The mansion was designed in 1838 by architect Alexander Jackson Davis for William Paulding Jr. in a romantic Gothic Revival style. Davis designed interior finishes, furniture, and landscape, as well as the building. Completed in 1842, it was first called ‘Knoll’ but was derided by critics for its revolutionary style.

Second owner George Merritt rehires original architect Davis to double the mansion in size between 1864-1867, to the house visitors see today. While the Paulding’s designed and utilized ‘Knoll’ as a summer retirement villa, Merritt commissions Davis to build him a spacious full-time residence worthy of a wealthy merchant of status. Merritt changes the name to “Lyndenhurst” and eventually “Lyndhurst.”

Wall Street tycoon Jay Gould purchases Lyndhurst in 1880 as a seasonal residence. Gould redoes some of the interior décor by commissioning furniture from the Herter Brothers, windows from Louis Comfort Tiffany, and paintings from the Knoedler Gallery. After Jay Gould’s death, his eldest daughter takes control and limits her changes to the mansion to interior updating and finishes, including the addition of electric and updating bathrooms. When her younger sister purchases the estate, she also follows in her sister’s footsteps and changes little but her childhood bedroom and décor.

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The mid-19th century brick and stone carriage house complex sits just down the hill from the Lyndhurst mansion on the site of William Paulding’s original wood stables from the 1840s. Expanded by second owner George Merritt, the complex included an elaborate carriage house with multiple rooms, a stable, and coal sheds. In 1911, Helen Gould added a garage for her cars. Today, it houses our Welcome Center, Gift Shop, Exhibition Gallery, and the Lyndhurst offices.

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Added to the property by Helen Gould in 1894, the Hudson River-adjacent bowling pavilion houses two regulation-length lanes, two octagonal parlors, and a wide, river-facing veranda. Built immediately before the codification of modern bowling regulations, this is considered to be the oldest regulation bowling alley in the United States. An avid sportswoman, Gould championed bowling as it could be played equally by men and women. This building was also home to Helen Gould’s sewing school which provided local girls the opportunity to learn a trade providing a modicum of economic independence.

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Constructed in two phases by Helen Gould starting in 1911, the laundry building served multiple purposes; housing the estate’s laundry facilities as well as dormitories for female servants, rooms for guests and family teachers, as well as a large room for the estate Sunday School. The building is located on the site of the former drying grounds for laundry at the rear kitchen entrance of the Mansion. The hillside location provided ample sunlight for the drying and whitening of linens and was screened by numerous pine trees that still exist today. The current restored laundry room includes many of Helen Gould’s original appliances including a gas-powered drying closet, multiple washing sinks, angles, and an early institutional electric washing machine.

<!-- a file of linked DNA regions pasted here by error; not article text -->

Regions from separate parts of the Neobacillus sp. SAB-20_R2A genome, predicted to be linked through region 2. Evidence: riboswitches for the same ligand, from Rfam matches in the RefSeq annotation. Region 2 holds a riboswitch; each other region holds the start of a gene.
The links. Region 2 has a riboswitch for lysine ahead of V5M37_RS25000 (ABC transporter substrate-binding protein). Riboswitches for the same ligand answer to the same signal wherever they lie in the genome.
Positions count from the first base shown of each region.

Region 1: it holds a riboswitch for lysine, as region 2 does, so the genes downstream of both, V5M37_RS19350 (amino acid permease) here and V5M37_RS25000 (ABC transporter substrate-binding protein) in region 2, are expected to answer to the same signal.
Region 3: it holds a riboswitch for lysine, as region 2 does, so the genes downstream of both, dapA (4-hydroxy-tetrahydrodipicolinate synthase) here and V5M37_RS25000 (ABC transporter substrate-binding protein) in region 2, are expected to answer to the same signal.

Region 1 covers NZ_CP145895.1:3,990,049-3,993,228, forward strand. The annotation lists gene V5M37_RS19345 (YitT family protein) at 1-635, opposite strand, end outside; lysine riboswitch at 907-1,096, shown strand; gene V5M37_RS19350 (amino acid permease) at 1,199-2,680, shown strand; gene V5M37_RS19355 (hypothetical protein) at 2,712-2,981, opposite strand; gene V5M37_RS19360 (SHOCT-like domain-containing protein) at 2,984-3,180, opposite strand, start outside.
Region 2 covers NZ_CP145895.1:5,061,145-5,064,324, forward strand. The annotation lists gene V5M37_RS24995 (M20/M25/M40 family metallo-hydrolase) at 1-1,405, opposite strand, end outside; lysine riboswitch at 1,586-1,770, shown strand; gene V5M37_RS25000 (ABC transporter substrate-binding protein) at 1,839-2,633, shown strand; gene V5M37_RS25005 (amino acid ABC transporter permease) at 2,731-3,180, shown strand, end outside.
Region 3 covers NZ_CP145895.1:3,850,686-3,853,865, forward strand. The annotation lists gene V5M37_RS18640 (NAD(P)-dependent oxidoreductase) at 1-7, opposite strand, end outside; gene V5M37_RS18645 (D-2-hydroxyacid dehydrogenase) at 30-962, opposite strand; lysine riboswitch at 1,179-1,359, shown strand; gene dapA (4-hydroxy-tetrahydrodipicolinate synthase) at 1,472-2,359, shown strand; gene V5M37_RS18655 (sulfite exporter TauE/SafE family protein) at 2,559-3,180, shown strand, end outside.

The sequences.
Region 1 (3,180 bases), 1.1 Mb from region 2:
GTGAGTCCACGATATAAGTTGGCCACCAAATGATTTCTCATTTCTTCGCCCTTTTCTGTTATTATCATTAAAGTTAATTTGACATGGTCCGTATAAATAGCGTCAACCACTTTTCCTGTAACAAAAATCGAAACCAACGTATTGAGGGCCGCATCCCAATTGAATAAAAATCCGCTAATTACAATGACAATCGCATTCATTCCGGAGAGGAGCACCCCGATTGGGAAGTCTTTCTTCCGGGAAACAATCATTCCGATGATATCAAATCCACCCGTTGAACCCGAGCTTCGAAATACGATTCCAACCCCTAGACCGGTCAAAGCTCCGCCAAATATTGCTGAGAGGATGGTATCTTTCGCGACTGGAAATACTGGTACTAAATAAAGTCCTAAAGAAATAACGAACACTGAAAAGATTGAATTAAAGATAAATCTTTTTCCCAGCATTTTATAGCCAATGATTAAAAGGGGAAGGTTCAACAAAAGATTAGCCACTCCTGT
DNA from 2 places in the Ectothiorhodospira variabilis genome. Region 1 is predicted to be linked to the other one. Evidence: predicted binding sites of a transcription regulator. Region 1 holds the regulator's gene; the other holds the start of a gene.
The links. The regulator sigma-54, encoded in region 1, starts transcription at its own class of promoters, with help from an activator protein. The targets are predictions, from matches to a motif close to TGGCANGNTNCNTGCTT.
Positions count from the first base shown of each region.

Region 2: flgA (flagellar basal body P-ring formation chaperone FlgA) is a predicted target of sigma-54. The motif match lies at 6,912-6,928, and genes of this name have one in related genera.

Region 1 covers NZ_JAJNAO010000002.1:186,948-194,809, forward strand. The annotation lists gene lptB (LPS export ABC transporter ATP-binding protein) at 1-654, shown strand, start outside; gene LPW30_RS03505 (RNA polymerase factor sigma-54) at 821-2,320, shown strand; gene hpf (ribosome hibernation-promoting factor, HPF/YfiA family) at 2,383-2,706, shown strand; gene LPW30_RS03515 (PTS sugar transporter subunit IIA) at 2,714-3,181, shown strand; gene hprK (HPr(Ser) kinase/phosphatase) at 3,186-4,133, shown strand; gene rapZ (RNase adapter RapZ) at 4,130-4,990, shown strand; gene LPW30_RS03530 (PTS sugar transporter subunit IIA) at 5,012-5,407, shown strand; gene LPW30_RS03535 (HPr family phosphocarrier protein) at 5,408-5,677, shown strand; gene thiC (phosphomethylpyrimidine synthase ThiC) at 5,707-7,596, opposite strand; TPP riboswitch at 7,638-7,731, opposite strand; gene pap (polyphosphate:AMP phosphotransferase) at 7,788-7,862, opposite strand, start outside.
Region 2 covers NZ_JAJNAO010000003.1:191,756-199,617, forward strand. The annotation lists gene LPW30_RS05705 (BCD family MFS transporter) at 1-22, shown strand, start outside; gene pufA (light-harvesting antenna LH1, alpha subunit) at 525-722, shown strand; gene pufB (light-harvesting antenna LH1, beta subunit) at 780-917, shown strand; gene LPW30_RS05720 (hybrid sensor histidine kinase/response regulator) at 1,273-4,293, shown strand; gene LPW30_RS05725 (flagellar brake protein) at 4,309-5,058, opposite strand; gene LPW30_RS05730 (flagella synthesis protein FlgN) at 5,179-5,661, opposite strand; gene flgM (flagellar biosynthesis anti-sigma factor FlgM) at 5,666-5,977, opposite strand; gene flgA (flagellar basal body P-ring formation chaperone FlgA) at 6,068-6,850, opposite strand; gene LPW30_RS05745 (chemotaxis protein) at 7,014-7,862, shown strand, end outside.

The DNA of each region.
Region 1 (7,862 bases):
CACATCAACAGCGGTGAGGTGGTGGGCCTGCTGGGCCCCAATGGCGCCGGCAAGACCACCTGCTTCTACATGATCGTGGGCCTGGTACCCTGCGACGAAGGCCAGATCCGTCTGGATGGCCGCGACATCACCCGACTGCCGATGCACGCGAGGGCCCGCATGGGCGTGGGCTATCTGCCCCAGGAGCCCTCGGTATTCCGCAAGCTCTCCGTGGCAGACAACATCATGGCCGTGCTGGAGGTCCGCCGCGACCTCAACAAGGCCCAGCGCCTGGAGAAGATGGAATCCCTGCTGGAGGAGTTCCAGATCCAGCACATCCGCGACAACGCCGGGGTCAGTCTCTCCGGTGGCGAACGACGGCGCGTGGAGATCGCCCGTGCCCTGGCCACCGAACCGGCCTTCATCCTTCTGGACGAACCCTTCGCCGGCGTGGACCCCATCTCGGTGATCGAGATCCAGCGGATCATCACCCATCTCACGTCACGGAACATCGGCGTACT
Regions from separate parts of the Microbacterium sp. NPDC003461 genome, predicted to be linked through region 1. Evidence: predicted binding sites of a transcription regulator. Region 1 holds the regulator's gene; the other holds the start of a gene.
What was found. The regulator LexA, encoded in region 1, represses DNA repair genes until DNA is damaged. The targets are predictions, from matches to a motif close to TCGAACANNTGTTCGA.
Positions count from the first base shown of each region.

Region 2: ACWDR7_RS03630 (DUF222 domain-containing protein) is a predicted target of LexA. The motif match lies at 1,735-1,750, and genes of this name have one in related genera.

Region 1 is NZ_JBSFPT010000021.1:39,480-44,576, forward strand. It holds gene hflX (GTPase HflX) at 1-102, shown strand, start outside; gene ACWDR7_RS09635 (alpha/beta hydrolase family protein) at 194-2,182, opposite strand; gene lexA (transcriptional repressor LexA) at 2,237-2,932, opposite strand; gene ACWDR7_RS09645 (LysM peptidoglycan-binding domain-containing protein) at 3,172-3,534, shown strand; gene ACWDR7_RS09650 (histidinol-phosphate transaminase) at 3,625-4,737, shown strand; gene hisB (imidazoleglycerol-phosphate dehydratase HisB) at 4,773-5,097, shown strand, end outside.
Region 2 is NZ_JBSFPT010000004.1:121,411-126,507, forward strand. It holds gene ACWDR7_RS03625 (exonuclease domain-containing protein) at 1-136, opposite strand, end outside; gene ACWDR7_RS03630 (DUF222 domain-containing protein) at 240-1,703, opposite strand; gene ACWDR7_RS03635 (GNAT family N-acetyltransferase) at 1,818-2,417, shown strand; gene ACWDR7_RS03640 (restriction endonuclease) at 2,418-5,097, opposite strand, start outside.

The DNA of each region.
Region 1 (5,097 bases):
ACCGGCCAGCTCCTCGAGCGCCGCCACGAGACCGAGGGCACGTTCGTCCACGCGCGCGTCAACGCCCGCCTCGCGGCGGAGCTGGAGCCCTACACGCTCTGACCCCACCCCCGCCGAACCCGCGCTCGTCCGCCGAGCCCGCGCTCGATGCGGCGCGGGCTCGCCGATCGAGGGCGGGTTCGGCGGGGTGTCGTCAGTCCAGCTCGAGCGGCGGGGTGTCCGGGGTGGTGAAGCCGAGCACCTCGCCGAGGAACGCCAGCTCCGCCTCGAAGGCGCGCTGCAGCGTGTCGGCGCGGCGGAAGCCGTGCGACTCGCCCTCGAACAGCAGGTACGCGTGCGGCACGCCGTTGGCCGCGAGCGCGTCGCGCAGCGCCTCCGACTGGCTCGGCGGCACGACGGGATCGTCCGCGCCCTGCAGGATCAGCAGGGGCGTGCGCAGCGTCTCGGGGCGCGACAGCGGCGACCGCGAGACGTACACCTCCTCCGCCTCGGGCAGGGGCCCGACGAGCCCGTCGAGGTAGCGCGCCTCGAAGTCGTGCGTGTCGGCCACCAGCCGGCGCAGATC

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Second owner George Merritt built a massive wood-framed greenhouse on the Lyndhurst grounds in 1865. It housed an extensive collection of rare plants and was topped by a Moorish-style observation tower and aviary inspired by England’s Brighton Pavillion. Shortly after Jay Gould purchased Lyndhurst in 1880, the greenhouse burned to the ground.  Gould relocated noted greenhouse fabricators, Lord & Burnham, from Syracuse, NY to nearby Irvington so they could supervise the construction.

Gould’s greenhouse contained over 40,000 plants and was noted for its collection of tropical palms and more than 6,000 orchid specimens. During the Second World War with insufficient coal to heat the greenhouse, fifth owner Anna Gould, Duchess of Talleyrand, auctioned off the contents of the greenhouse to benefit the Red Cross. In an increasingly deteriorating condition, the greenhouse with its original glass panes in place makes an appearance in the 1971 film House of Dark Shadows but all that remains today is the original Civil War-era foundation, the Lord & Burnham metal frame, and a Fiske fountain in the original palm court.

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In 1910, Helen Gould constructs a stand-alone swimming pool building in the style of a Roman bath. The pool building was used by the Gould family and was opened to local children certain days of the week. The building contains an entry lounge whose wicker furniture still exists in the Lyndhurst collection, as well as male and female dressing rooms. The large swimming pool was covered by a glass roof and set with tropical palm trees from the Lyndhurst greenhouse. The pool was so large that the lifeguard sat in a rowboat in the pool. It was claimed to be one of the finest and most sophisticated swimming pools in the country. The Pool building fell into disuse and disrepair after Helen’s death in 1938. It was the focus of a major stabilization project in 1980 and again in 2020 and is currently open to the public on a selective basis.

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